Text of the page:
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The Saga.

8 February 2013

I know a lot of my readers have been science-nomads for decades, moving between cities every few years for college, graduate school, post-doc, post-doc, assistant professorship, and fall-back gig after being denied tenure. That hasn’t been my experience. After growing up in Seattle, I moved to St. Louis a few weeks after my 18th birthday. I’ve been here ever since. I went to the same university (Washington University in St. Louis) for college and graduate school. I was hired by a local medical center as a health care engineer and then as a PI. When I got the job, I felt reasonably secure that I might be in St. Louis forever.

Then, I had a good contact with Saint Louis University, and it looked like I would get an assistant professorship there. I was approved by the faculty. And in the meantime, after winning a grant and an innovation award, I thought that I would be safely ensconced at my medical center, with a joint appointment between the hospital and SLU, and that would be my career. I would research health care delivery systems. I’m good at that. I would be happy doing that. I had a plan.

Red tape held up my faculty appointment. My follow-up grants weren’t funded. I started to run out of money. My hospital administration held firm to a “Zero Cost Policy” for research: they would invest nothing at all. And they had no interest in using my skills to support the quality improvement department, despite manifest – published! – success there. They would let me work on those projects, but they would not pay my salary to do so. Without new grants, and without my appointment at SLU, I was suddenly looking at unemployment. It looked scary.

So I started applying to universities, schools of public health, for assistant professorships. My resume is thin for that. What I have going for me is a small history of funded grants. A big name university behind my education. But my bibliography is thin at best. I got two interviews, on the phone. Both went well. One led to a campus interview, the other to an enthusiastic request to resubmit my application when the position was upgraded from non-tenure-track to tenure-track.

But the idea of being a professor terrified me. I don’t know if I could teach classes and do research. I don’t have the constitution of an assistant professor, I don’t think. But it is the position I’d sort of been groomed for over the past four years, writing papers and grants. It was the next place to go. But a professorship wasn’t what I truly wanted.

I’m an engineer. I want to do work that has direct impact in the world, right away. Science takes decades, sometimes, before the impact of new research is felt. In my field, systems science in health care, results sort of gradually move the zeitgeist until policy makers end up trying to make basic changes to policy intended to influence the behavior of the complex system of public health and healthcare delivery. It’s agonizingly slow and often doesn’t have the effect it’s intended to. And even when it does, it comes with side effects. I want to improve people’s lives right away.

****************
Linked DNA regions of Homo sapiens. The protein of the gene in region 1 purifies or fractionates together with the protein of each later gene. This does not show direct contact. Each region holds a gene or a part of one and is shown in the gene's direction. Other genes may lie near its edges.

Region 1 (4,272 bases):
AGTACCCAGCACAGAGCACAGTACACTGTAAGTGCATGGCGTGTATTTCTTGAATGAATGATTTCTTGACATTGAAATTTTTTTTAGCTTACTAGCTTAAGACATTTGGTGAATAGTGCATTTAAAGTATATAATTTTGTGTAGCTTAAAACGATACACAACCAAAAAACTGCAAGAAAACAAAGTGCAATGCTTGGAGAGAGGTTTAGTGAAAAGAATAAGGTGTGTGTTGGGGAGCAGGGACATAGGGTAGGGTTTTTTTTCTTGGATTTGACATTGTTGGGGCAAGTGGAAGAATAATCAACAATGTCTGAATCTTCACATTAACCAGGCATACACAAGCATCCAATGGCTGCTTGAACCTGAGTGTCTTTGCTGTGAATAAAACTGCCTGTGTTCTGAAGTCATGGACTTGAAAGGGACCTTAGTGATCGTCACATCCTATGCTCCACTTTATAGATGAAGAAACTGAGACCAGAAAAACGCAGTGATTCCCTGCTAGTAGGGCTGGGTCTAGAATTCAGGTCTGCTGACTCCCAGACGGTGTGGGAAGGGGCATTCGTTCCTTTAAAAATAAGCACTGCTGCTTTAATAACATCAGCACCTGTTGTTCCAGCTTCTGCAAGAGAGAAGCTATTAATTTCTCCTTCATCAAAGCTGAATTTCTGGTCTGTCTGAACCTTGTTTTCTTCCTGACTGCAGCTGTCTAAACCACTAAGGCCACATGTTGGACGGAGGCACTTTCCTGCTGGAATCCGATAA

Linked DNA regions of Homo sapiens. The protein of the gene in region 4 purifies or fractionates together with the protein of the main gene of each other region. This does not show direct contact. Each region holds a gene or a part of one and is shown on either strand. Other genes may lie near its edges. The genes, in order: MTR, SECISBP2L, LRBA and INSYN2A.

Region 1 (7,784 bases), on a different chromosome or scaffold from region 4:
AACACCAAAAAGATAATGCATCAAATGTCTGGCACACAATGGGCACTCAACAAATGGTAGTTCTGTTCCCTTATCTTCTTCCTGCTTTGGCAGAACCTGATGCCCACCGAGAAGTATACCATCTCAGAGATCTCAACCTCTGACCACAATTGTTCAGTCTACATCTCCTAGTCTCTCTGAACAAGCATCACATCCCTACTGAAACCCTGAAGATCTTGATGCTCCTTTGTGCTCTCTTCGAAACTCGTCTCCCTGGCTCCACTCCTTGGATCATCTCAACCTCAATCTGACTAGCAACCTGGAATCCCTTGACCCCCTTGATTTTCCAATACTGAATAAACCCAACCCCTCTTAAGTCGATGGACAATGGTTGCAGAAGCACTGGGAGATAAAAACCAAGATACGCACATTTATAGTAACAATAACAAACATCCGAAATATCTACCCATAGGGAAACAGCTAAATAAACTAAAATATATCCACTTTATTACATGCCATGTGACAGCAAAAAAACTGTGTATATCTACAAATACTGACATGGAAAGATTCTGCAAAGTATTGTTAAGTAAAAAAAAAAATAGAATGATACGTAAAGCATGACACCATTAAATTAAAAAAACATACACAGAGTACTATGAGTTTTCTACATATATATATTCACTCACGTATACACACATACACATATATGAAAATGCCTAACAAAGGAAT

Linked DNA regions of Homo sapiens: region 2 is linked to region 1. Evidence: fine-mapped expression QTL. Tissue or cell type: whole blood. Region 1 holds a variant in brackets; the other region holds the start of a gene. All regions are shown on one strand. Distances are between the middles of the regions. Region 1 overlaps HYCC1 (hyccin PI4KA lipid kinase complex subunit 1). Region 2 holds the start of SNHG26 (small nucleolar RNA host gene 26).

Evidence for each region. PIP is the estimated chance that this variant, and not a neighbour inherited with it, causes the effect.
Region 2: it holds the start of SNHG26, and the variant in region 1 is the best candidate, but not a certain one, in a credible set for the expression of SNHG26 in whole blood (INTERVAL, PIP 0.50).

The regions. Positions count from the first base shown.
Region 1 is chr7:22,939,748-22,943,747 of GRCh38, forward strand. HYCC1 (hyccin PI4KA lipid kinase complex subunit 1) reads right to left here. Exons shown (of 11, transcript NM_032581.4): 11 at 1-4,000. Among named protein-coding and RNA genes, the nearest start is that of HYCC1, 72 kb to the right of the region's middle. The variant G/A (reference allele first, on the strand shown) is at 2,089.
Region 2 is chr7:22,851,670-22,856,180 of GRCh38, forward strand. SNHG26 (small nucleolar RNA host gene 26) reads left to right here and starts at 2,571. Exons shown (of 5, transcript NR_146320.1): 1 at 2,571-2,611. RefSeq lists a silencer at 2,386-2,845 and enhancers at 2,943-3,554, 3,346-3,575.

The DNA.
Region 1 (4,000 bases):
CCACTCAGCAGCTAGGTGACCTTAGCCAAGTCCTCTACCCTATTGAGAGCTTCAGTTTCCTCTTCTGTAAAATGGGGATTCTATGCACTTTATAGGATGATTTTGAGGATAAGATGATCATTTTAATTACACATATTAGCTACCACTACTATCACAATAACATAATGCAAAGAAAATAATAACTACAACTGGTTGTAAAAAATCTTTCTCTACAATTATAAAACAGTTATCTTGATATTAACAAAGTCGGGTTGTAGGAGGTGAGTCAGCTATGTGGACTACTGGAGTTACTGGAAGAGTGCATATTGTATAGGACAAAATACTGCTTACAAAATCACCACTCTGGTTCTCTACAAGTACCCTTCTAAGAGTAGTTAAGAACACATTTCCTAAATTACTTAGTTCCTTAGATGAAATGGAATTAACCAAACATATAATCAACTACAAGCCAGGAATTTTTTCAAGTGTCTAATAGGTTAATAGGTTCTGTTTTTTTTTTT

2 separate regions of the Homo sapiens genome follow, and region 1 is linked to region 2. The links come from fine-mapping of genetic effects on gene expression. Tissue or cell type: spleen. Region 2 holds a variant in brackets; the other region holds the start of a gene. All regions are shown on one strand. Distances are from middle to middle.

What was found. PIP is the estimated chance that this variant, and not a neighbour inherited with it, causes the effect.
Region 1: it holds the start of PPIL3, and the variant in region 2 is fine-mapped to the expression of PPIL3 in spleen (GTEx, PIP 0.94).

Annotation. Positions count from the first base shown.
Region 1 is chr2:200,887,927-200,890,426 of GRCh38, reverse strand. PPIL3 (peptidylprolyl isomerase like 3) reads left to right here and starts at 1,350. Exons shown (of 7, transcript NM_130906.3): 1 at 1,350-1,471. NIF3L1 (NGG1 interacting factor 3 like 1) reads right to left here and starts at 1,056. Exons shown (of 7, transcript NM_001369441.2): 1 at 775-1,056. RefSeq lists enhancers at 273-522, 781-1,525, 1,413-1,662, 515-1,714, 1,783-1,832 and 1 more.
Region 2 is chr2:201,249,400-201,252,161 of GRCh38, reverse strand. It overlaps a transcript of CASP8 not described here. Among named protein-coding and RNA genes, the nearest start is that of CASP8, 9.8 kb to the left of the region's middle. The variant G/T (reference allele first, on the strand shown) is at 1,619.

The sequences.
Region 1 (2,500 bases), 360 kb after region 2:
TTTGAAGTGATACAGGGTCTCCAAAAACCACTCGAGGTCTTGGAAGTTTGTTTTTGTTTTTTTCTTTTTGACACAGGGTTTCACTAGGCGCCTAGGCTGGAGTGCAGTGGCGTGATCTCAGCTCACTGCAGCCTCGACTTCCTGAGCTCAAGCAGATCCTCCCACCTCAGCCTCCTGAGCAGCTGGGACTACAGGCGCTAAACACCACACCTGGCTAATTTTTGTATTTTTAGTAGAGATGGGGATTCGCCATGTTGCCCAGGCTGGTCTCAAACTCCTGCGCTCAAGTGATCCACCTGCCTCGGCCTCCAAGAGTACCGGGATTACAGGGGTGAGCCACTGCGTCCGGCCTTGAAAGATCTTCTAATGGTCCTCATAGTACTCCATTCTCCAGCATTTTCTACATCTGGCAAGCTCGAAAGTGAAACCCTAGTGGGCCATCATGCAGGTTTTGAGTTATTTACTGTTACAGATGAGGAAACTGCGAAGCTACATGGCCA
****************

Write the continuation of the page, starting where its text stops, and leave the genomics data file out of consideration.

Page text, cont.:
So I talked to a friend at a software company. I was thinking that they might have consulting work for me because they do health care software work. Instead, they put me in contact with PECMC (Prestigious East Coast Medical Center). They were looking for an engineer like me. Someone who can do health care delivery engineering, with experience guiding projects from conceptualization to completion. They don’t care much about the research aspect of it. Even though PECMC is a major research institution, the Quality department doesn’t normally do that kind of thing.

I interviewed, and I told them that I wanted to go there. But that I wanted to publish as well, framing the work as research so that we can simultaneously improve quality at PECMC and disseminate results in the literature. They were very receptive. They flew me out. I gave a talk. People were impressed. I was offered a job. I accepted it. I start next month.

I began the long slow process of separating from my current position. Getting another PI to take over my project. Negotiating the incredibly complex obstacle course of renting out my house, moving, getting a place in ECC (East Coast City). Utilities. Inspections. Leases. Credit checks. Thousands and thousands of dollars spent. And now I am almost at the finish line of my time in St. Louis. The movers come Tuesday. The gas company comes out to blow out the pilot lights. I sweep up, and I get in the car, and I drive east.

To pick up the keys to my new apartment, on the eleventh floor of a glass tower in downtown ECC. For a new life. I’m nervous. I’ve had a headache for two straight weeks. I ruminate in the early morning, instead of sleeping. My heart has that lurching feeling of lightness and terror that accompanies the plunge from a cliff into deep water.

But that’s ok. I’m a strong swimmer.

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